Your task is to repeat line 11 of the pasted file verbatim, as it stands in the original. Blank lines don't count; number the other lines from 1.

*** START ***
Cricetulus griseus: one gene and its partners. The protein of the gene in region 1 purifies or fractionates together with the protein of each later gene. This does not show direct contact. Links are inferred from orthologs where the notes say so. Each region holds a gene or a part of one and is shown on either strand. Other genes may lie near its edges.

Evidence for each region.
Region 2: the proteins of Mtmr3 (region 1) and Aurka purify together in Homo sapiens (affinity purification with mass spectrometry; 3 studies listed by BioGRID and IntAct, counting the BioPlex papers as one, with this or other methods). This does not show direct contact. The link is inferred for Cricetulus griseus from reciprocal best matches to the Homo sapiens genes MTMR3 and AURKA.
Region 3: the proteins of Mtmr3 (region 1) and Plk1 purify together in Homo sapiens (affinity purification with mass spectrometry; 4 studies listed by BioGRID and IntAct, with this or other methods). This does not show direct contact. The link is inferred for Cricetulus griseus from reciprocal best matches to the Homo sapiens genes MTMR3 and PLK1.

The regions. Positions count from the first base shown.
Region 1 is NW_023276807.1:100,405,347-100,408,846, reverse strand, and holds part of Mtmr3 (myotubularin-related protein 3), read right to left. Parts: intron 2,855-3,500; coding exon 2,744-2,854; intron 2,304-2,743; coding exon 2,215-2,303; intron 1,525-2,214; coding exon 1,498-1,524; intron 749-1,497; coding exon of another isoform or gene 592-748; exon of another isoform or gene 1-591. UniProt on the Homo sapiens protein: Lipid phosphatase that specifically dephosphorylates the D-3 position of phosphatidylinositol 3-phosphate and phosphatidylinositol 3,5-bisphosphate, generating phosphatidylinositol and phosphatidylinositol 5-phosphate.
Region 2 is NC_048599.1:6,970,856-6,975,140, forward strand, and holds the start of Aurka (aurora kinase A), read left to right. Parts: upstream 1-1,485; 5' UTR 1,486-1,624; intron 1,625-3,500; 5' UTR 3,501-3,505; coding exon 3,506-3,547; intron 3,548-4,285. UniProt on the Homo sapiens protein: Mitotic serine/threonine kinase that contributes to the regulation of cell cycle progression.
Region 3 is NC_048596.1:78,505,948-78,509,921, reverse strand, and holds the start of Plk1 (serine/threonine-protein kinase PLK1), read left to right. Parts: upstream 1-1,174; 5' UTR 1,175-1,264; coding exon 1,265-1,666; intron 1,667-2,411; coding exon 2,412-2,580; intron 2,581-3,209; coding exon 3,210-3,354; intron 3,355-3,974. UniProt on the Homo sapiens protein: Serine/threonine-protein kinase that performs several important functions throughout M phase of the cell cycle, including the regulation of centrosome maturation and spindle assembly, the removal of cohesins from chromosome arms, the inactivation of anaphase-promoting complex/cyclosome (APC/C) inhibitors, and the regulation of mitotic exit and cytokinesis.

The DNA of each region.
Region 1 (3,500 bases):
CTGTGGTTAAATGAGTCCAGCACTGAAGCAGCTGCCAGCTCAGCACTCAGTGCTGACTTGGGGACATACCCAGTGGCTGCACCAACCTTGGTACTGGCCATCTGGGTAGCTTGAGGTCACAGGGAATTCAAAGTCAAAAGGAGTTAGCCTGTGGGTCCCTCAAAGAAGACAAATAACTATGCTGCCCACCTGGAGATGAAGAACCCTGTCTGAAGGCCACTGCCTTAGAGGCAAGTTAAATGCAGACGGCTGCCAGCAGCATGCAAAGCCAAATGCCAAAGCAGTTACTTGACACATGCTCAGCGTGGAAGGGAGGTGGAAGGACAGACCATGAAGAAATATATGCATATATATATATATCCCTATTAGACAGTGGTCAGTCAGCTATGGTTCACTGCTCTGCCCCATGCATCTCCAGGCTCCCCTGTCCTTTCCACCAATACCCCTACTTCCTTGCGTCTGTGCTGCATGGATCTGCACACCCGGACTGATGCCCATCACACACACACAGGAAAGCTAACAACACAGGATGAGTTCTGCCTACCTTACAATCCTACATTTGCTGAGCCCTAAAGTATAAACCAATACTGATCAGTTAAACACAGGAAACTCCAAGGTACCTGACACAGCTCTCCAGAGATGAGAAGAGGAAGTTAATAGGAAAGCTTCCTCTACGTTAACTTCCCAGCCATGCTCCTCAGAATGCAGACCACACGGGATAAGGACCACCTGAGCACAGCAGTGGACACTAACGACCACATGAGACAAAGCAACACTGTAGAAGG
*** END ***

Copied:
CTGTGGTTAAATGAGTCCAGCACTGAAGCAGCTGCCAGCTCAGCACTCAGTGCTGACTTGGGGACATACCCAGTGGCTGCACCAACCTTGGTACTGGCCATCTGGGTAGCTTGAGGTCACAGGGAATTCAAAGTCAAAAGGAGTTAGCCTGTGGGTCCCTCAAAGAAGACAAATAACTATGCTGCCCACCTGGAGATGAAGAACCCTGTCTGAAGGCCACTGCCTTAGAGGCAAGTTAAATGCAGACGGCTGCCAGCAGCATGCAAAGCCAAATGCCAAAGCAGTTACTTGACACATGCTCAGCGTGGAAGGGAGGTGGAAGGACAGACCATGAAGAAATATATGCATATATATATATATCCCTATTAGACAGTGGTCAGTCAGCTATGGTTCACTGCTCTGCCCCATGCATCTCCAGGCTCCCCTGTCCTTTCCACCAATACCCCTACTTCCTTGCGTCTGTGCTGCATGGATCTGCACACCCGGACTGATGCCCATCACACACACACAGGAAAGCTAACAACACAGGATGAGTTCTGCCTACCTTACAATCCTACATTTGCTGAGCCCTAAAGTATAAACCAATACTGATCAGTTAAACACAGGAAACTCCAAGGTACCTGACACAGCTCTCCAGAGATGAGAAGAGGAAGTTAATAGGAAAGCTTCCTCTACGTTAACTTCCCAGCCATGCTCCTCAGAATGCAGACCACACGGGATAAGGACCACCTGAGCACAGCAGTGGACACTAACGACCACATGAGACAAAGCAACACTGTAGAAGG